Wills: Without a legal will, your estate will be divvied up according to state intestacy law, which generally favors spouses, children and other relatives, not significant others. To avoid leaving your partner in the lurch, spend the $300 or so necessary to have a lawyer draw up a will or do it yourself online.

If you are the biological parent and want your partner to raise your child after you die, be sure that you nominate him or her as the personal guardian. As with any guardianship, the court has to sign off on the nomination, but it generally respects the legal parent’s wishes, with one significant exception: The other legal parent — say, a former spouse — is willing and suited for the job.

Establish joint ownership: In some states, married couples or those with marital rights can title jointly owned property as tenancy by the entirety. Each spouse owns the entire property, and neither can sell without the other’s OK. When one spouse dies, the survivor inherits the property, avoiding probate.

Unmarried couples may own property two ways: tenancy with the right of survivorship and tenancy in common. With the first, you own the property 50-50. When one of you dies, ownership passes to the survivor automatically. You can sell or give away your half, but you can’t bequeath it to someone else. Some unmarried couples choose this setup to avoid the public process of probate or as backup to a will. Tenancy in common is more flexible: It lets you own unequal shares of the property, and, if you sell, you walk away with whatever percentage you contributed.

Keep track of gifts: Married couples in the eyes of Uncle Sam can give each other unlimited assets without tax consequences. But unmarried heterosexual couples and all same-sex couples are considered “legal strangers” for federal tax purposes, said Dana Levit, a financial planner in Boston and president of PridePlanners, a nonprofit financial-education group. That awkward status requires you to report gifts to each other of more than $13,000 a year (as of 2010). The excess counts against each individual’s $1 million lifetime federal gift-tax exemption.

Even if you’re not in the habit of writing each other fat checks, you could exceed the $13,000 limit by, say, putting your partner on the title to a house you own. Although most people never reach the $1 million limit, you lessen your risk by transferring assets incrementally, said Hertz. “Give early, often and in small amounts.”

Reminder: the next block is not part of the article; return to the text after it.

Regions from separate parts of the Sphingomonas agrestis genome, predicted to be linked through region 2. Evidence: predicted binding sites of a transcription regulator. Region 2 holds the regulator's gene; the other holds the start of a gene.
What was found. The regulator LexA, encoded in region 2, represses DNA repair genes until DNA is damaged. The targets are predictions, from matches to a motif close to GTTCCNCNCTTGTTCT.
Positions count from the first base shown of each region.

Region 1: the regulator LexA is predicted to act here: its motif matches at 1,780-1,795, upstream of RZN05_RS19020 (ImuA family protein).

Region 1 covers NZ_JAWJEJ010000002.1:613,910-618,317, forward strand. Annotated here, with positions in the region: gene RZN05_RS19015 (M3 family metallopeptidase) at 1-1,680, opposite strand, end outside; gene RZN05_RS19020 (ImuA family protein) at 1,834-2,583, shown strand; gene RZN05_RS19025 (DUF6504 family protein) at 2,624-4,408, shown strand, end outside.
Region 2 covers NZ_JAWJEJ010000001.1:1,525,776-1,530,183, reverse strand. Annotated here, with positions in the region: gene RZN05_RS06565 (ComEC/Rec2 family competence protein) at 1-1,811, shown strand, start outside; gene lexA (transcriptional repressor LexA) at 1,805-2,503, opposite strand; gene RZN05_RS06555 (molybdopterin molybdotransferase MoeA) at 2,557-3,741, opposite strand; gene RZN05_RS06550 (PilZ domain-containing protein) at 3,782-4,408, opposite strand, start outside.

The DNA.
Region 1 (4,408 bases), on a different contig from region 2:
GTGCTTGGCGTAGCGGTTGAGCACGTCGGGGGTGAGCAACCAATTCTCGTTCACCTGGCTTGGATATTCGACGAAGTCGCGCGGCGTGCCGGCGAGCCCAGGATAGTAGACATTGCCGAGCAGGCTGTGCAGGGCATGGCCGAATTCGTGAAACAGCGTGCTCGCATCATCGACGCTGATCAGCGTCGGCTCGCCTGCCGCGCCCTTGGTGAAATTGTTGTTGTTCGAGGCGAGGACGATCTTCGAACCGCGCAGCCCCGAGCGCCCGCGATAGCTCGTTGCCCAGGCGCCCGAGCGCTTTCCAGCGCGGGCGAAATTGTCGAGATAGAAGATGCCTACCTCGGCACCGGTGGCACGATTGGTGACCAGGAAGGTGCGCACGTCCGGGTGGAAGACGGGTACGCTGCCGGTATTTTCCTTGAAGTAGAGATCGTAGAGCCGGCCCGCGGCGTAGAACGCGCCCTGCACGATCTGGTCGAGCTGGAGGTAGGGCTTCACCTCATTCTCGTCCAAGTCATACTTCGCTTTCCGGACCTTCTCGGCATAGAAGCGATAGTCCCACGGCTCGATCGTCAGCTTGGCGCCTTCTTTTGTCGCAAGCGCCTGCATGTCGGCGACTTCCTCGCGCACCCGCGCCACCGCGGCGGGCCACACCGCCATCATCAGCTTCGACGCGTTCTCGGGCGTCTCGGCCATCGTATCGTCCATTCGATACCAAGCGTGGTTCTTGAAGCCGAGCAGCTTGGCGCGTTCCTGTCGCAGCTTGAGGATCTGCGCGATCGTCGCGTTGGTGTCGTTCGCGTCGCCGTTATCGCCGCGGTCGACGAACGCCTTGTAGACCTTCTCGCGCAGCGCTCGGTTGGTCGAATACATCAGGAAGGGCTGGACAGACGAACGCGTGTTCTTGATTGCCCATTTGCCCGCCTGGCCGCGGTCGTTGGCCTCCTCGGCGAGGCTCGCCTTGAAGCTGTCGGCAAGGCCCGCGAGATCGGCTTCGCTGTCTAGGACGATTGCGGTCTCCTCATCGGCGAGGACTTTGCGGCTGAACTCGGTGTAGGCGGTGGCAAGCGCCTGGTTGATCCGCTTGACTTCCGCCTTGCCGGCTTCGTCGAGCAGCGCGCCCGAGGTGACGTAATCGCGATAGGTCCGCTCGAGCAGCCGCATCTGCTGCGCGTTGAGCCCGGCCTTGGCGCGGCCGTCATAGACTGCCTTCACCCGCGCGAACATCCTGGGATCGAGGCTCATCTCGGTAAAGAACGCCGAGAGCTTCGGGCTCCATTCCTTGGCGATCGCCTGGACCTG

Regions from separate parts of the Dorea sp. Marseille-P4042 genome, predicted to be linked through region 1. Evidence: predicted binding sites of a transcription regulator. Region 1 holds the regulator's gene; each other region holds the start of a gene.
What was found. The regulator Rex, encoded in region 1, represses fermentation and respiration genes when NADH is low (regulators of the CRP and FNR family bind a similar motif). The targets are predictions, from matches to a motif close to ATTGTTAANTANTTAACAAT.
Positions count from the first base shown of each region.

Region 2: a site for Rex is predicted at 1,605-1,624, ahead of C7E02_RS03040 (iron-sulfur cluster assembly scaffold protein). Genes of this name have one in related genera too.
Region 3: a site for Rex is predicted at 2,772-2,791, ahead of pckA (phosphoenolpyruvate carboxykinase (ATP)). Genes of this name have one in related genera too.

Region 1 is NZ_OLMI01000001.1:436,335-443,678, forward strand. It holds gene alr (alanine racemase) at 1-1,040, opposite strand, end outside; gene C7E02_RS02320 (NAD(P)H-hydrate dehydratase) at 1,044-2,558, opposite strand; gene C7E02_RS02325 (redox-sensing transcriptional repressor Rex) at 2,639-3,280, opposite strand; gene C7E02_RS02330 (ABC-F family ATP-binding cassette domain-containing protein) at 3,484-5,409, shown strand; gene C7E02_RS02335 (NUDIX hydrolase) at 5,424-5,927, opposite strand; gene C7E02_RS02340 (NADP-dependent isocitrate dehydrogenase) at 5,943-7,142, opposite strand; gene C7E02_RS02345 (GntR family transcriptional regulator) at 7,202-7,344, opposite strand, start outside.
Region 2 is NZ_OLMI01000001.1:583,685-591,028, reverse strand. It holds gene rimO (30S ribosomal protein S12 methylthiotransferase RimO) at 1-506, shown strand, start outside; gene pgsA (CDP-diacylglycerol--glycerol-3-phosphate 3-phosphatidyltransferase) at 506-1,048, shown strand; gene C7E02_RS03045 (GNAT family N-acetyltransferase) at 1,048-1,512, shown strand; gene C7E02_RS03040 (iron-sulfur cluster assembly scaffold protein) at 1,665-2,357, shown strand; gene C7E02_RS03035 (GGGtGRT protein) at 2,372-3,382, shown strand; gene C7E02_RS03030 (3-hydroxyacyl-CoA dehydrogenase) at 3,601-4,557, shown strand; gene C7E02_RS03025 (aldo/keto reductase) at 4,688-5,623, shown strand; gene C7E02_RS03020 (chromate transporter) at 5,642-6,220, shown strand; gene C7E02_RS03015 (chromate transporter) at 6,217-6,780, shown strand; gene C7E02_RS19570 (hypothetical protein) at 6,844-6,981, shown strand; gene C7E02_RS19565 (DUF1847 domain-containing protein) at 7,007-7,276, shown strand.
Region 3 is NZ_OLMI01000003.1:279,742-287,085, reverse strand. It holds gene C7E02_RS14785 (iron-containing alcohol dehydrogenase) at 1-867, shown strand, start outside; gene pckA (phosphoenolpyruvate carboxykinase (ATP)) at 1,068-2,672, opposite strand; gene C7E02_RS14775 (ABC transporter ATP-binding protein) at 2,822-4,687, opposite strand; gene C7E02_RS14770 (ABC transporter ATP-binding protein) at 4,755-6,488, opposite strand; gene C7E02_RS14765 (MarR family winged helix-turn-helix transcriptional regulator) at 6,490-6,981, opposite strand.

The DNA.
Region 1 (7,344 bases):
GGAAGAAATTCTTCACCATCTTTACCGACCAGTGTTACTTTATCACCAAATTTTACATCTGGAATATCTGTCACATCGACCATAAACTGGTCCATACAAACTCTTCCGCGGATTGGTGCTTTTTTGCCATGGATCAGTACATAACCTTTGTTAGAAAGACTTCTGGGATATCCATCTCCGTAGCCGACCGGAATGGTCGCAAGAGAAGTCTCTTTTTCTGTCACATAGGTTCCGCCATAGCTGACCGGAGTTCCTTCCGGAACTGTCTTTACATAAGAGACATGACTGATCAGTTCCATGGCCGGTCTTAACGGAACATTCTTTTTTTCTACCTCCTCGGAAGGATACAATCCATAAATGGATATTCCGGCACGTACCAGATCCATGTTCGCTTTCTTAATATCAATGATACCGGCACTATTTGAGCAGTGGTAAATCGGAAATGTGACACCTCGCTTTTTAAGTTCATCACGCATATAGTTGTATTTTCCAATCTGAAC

Also be careful to document your contributions to any joint property owned as tenancy with the right of survivorship. Lacking evidence to the contrary, the IRS assumes that the entire property belonged to the first person to die and calculates the estate-tax obligation accordingly. Keeping separate bank accounts helps clarify who paid for what, said Carrie Aburto, a financial adviser at Aspen Wealth Management in Denver.

Minimize your taxes: As single filers (same-sex married couples, in states that legally permit same-sex unions, generally have to file as marrieds on their state taxes and as singles on their federal taxes), you can allocate your deductions to maximize the tax benefit. For instance, the partner who earns more income can pay the mortgage and deduct the interest, while the other partner takes the standard deduction.

“Taxes are one area in which it’s often good to be gay,” said Levit.

Likewise, if you have a child, one of you can claim the child as a dependent on your federal tax return. Assuming that the same parent provides more than 50percent of the child’s support, he or she also can file as head of household, which usually results in a lower tax bill. Couples with two kids may be able to split the difference, each claiming one child as a dependent and filing as head of household.

As singles, you have a good chance that at least one of you will fall below the income limits for tax benefits or tax-preferred accounts. Say one of you has an income that exceeds the limit for contributing to a Roth IRA, (which in 2010 is $120,000 for singles; $177,000 for married couples filing jointly) and the other has earned income that falls below the limit, the one who earns less can still establish a Roth IRA.

Provide for your survivor: You won’t have access to spousal Social Security benefits, but each of you can still name the other as beneficiary of your retirement accounts. Nonspousal beneficiaries of IRAs and 401(k) plans can take distributions from an inherited retirement account over their lifetime.

As for life insurance, leave enough so that each of you will be able to live comfortably if the other dies first. These days, term-life policies come cheap. A 50-year-old woman in good health can pick up a 20-year term policy with $500,000 of coverage for about $700 to $850 a year. A healthy 50-year-old man can buy the same for about $950 to $1,200.

———

Check out LegalOut’s affordable online solutions to start your estate plan - get started now for a piece of mind! Through our simple, easy-to-follow online tools powered by RocketLawyer.com, you’ll quickly and easily create affordable legal documents — all in the privacy of your own home.

Knowledge is the first step to protection. For more information visit LegalOut - Protection 101 or click on the legal documents below for more details:

Post to Twitter Post to Facebook

What is Estate Planning All About?

March 5th, 2010

No one likes to think about times of personal crisis such as illness, accidents, or even death. But such planning is essential for gay, lesbian, bi-sexual, and transgender individuals and couples, whose basic civil rights, depending on state legislation, can be severely restricted.

Many of us put off estate planning for one reason or another. We know we need to do something, but we wait. We defer making a decision.

Why do we put off estate planning?

Some reasons may be:

  • lack of time
  • budget concerns
  • not knowing exactly what we need
  • we don’t want thing about death or crisis situations

But estate planning doesn’t have to be complicated at all. Estate planning is really about taking control over your own life and legacy and providing for who and what you love.